Supervised Treatment under the Charter

LM (Guardianship) [2008] VCAT 2084 (9 October 2008)


LM is a 25 year old woman with a borderline to mild intellectual disability and a history of psychological and behavioural problems dating back to her childhood.

In 2004 LM was placed on a two year community based order following various convictions.  In 2007 LM was charged with a number of offences and was released on bail to Furlong House in Parkville.  While resident at Furlong House LM had a number of incidents which included non-epileptic seizures on roads, walking into oncoming traffic, physical aggression towards other people, threatening self-harm or suicide, and assaulting staff at Furlong House.  In February 2008 LM was convicted of a number of offences relating to these incidents.

Since February 2008 LM has been living at a residential service operated by the Department of Human Services.  While living at the residential service LM has continued to display the behaviour pattern outlined above.  LM's workers at the residential service found it was frequently necessary to lock the door of the house in order to stop LM from leaving.  They were unable to control her behaviour by less restrictive means.

LM's Authorised Program Officer applied to the Victorian Civil and Administrative Tribunal on 25 January 2008 for a supervised treatment order (‘STO’) for LM pursuant to s 191 of the Disability Act 2006 (Vic).


The Tribunal found that LM satisfied all of the requirements of s 191(6) of the Disability Act and that detention at the residential service was necessary in order that she be treated in accordance with the STO.

Consideration of the Victorian Charter

The Tribunal of its own accord raised the issue of whether LM's rights under the Charter were limited by the Disability Act.

The Tribunal found that the Charter rights potentially affected by the STO were: s 8 (the right to recognition and equality before the law); s 12 (the right to freedom of movement); s 21 (the right to liberty and security of person); and s 26 (the right not to be tried or punished more than once).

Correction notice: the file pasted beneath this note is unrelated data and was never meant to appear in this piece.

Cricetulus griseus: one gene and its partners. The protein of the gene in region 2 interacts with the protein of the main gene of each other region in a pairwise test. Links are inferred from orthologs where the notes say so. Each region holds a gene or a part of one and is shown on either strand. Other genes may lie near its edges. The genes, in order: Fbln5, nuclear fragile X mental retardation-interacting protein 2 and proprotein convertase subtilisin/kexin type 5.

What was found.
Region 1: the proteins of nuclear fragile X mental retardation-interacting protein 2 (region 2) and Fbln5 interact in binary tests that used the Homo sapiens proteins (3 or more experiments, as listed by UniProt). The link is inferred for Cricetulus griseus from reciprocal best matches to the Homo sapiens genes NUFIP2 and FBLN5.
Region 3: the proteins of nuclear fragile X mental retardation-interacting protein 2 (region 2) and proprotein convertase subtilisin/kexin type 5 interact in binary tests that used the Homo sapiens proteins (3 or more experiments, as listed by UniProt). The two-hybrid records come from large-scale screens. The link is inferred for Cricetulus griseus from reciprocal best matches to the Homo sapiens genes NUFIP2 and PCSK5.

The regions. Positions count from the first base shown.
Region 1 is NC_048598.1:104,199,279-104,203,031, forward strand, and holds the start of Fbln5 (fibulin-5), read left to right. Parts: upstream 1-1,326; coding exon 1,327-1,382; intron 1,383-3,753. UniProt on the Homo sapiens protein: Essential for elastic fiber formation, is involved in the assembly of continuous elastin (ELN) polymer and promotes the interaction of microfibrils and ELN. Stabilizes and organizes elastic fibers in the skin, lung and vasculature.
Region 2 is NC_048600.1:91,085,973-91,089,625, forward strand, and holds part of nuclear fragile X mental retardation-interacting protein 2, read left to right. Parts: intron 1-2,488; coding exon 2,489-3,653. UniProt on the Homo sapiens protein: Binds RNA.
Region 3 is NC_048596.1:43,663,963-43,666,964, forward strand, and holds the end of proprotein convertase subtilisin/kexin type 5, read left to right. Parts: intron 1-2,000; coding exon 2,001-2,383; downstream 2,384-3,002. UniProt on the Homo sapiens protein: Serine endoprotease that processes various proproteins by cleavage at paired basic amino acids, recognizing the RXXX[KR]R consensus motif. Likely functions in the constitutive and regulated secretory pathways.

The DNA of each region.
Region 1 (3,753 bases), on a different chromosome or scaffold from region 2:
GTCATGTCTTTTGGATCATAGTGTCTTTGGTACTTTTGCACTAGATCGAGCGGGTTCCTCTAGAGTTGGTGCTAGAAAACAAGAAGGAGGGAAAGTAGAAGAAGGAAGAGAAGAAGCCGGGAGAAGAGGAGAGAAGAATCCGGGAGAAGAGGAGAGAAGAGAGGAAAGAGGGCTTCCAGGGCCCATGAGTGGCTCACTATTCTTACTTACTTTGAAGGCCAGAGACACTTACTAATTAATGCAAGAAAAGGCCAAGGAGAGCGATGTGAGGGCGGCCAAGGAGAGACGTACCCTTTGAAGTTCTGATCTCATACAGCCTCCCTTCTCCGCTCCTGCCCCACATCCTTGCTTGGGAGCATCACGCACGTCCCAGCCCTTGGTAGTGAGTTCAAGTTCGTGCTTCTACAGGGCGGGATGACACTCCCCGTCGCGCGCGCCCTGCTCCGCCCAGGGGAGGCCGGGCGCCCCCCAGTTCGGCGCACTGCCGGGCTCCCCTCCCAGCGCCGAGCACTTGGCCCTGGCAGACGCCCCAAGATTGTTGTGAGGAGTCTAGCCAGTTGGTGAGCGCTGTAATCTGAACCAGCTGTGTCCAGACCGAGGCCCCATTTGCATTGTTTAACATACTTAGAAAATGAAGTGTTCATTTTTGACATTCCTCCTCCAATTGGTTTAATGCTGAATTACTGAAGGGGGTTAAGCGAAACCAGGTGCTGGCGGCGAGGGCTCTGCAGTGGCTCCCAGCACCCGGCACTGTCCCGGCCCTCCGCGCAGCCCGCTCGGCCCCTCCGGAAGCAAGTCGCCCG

The question facing the Tribunal was whether these limitations could be justified under s 7 of the Charter.  Section 7 of the Charter recognises that human rights may be subject to limitations that are demonstrably justifiable in a free and democratic society.

Section 8 – Right to recognition and equality before the law

The Tribunal noted that the STO appeared to limit LM's rights under s 8 in that it discriminated against a person with an intellectual disability.  Section 191(1) of the Act gives the Tribunal the power to detain a person with an intellectual disability who poses a significant risk of serious harm to others.  There is no other legislation in Victoria which gives the State the right to detain a person who does not have an intellectual disability in the same situation.

Given LM's history and the risks that she posed to members of the public and herself, the Tribunal found that it was demonstrably justifiable that LM be detained subject to an STO.

The Tribunal also found that another justification was the protection of LM from the legal consequences of her actions.  Because LM's history demonstrated that she had already been convicted of a number of serious offences it was necessary to detain her in order to protect her from the consequences of re-offending.

Section 12 – Right to freedom of movement

The Tribunal found that the same considerations which applied to s 8 also applied to this section so that the STO was justified to limit LM's freedom to choose where to live.

Section 21(3) – Deprivation of liberty

This section prohibits deprivation of liberty except on grounds and in accordance with procedures established by law.  Because LM's detention under the STO was in compliance with the provisions of the Act the Tribunal found that the Charter right was not limited.

Section 26 – Right not to be tried or punished more than once

The section of the Act allowing the STO appeared to be incompatible with the Charter right against 'double jeopardy' given that LM had already been convicted of a number of offences and had been released on a good behaviour bond.  The Tribunal found that this was not the case because one of the purposes of the STO was, as noted above, the protection of members of the public, as well as the protection of LM herself.  In addition to this, the Tribunal found that the STO is a treatment regime, not a punishment.


This case raises issues in relation to the scope of human rights and the contradictions which will necessarily exist between statutory provisions such as s 191 of the Disability Act and the Charter.  It is ultimately the case that decisions made under many of these provisions will be considered under the test for demonstrably justified and reasonable limits provided in s 7 of the Charter.

David Drummond is an Articled Clerk at DLA Phillips Fox